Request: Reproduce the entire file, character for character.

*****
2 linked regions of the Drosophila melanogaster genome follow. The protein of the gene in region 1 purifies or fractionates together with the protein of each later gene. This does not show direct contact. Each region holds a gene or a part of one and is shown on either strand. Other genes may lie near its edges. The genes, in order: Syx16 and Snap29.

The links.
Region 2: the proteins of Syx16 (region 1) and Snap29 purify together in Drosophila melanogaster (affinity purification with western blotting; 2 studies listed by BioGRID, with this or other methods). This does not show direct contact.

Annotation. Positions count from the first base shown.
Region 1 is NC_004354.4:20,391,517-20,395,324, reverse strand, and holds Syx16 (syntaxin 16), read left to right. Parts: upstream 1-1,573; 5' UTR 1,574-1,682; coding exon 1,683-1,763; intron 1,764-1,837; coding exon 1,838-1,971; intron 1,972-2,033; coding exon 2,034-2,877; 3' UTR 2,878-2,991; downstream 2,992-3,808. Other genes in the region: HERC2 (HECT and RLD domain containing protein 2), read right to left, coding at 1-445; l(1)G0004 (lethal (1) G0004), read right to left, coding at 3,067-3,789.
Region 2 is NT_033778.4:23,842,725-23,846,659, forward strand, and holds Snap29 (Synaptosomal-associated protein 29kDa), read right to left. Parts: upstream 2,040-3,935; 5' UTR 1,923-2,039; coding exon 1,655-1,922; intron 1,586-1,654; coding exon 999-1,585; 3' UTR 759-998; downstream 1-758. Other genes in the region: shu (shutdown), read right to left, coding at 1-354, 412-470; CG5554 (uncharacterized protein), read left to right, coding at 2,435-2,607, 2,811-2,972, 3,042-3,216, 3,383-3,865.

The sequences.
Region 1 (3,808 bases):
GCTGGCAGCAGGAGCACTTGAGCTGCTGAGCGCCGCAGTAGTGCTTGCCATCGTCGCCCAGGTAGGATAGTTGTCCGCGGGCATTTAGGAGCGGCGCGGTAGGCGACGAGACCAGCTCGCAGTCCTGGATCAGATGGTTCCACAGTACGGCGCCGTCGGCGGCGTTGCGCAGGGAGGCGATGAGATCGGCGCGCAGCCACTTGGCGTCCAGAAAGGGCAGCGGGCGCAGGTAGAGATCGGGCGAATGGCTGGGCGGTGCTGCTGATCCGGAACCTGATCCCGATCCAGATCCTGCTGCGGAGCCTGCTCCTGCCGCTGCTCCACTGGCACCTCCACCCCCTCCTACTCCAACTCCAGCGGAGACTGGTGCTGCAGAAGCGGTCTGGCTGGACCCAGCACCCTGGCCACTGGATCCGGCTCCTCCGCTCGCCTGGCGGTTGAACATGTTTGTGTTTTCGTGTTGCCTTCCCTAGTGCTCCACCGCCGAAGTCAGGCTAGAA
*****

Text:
2 linked regions of the Drosophila melanogaster genome follow. The protein of the gene in region 1 purifies or fractionates together with the protein of each later gene. This does not show direct contact. Each region holds a gene or a part of one and is shown on either strand. Other genes may lie near its edges. The genes, in order: Syx16 and Snap29.

The links.
Region 2: the proteins of Syx16 (region 1) and Snap29 purify together in Drosophila melanogaster (affinity purification with western blotting; 2 studies listed by BioGRID, with this or other methods). This does not show direct contact.

Annotation. Positions count from the first base shown.
Region 1 is NC_004354.4:20,391,517-20,395,324, reverse strand, and holds Syx16 (syntaxin 16), read left to right. Parts: upstream 1-1,573; 5' UTR 1,574-1,682; coding exon 1,683-1,763; intron 1,764-1,837; coding exon 1,838-1,971; intron 1,972-2,033; coding exon 2,034-2,877; 3' UTR 2,878-2,991; downstream 2,992-3,808. Other genes in the region: HERC2 (HECT and RLD domain containing protein 2), read right to left, coding at 1-445; l(1)G0004 (lethal (1) G0004), read right to left, coding at 3,067-3,789.
Region 2 is NT_033778.4:23,842,725-23,846,659, forward strand, and holds Snap29 (Synaptosomal-associated protein 29kDa), read right to left. Parts: upstream 2,040-3,935; 5' UTR 1,923-2,039; coding exon 1,655-1,922; intron 1,586-1,654; coding exon 999-1,585; 3' UTR 759-998; downstream 1-758. Other genes in the region: shu (shutdown), read right to left, coding at 1-354, 412-470; CG5554 (uncharacterized protein), read left to right, coding at 2,435-2,607, 2,811-2,972, 3,042-3,216, 3,383-3,865.

The sequences.
Region 1 (3,808 bases):
GCTGGCAGCAGGAGCACTTGAGCTGCTGAGCGCCGCAGTAGTGCTTGCCATCGTCGCCCAGGTAGGATAGTTGTCCGCGGGCATTTAGGAGCGGCGCGGTAGGCGACGAGACCAGCTCGCAGTCCTGGATCAGATGGTTCCACAGTACGGCGCCGTCGGCGGCGTTGCGCAGGGAGGCGATGAGATCGGCGCGCAGCCACTTGGCGTCCAGAAAGGGCAGCGGGCGCAGGTAGAGATCGGGCGAATGGCTGGGCGGTGCTGCTGATCCGGAACCTGATCCCGATCCAGATCCTGCTGCGGAGCCTGCTCCTGCCGCTGCTCCACTGGCACCTCCACCCCCTCCTACTCCAACTCCAGCGGAGACTGGTGCTGCAGAAGCGGTCTGGCTGGACCCAGCACCCTGGCCACTGGATCCGGCTCCTCCGCTCGCCTGGCGGTTGAACATGTTTGTGTTTTCGTGTTGCCTTCCCTAGTGCTCCACCGCCGAAGTCAGGCTAGAA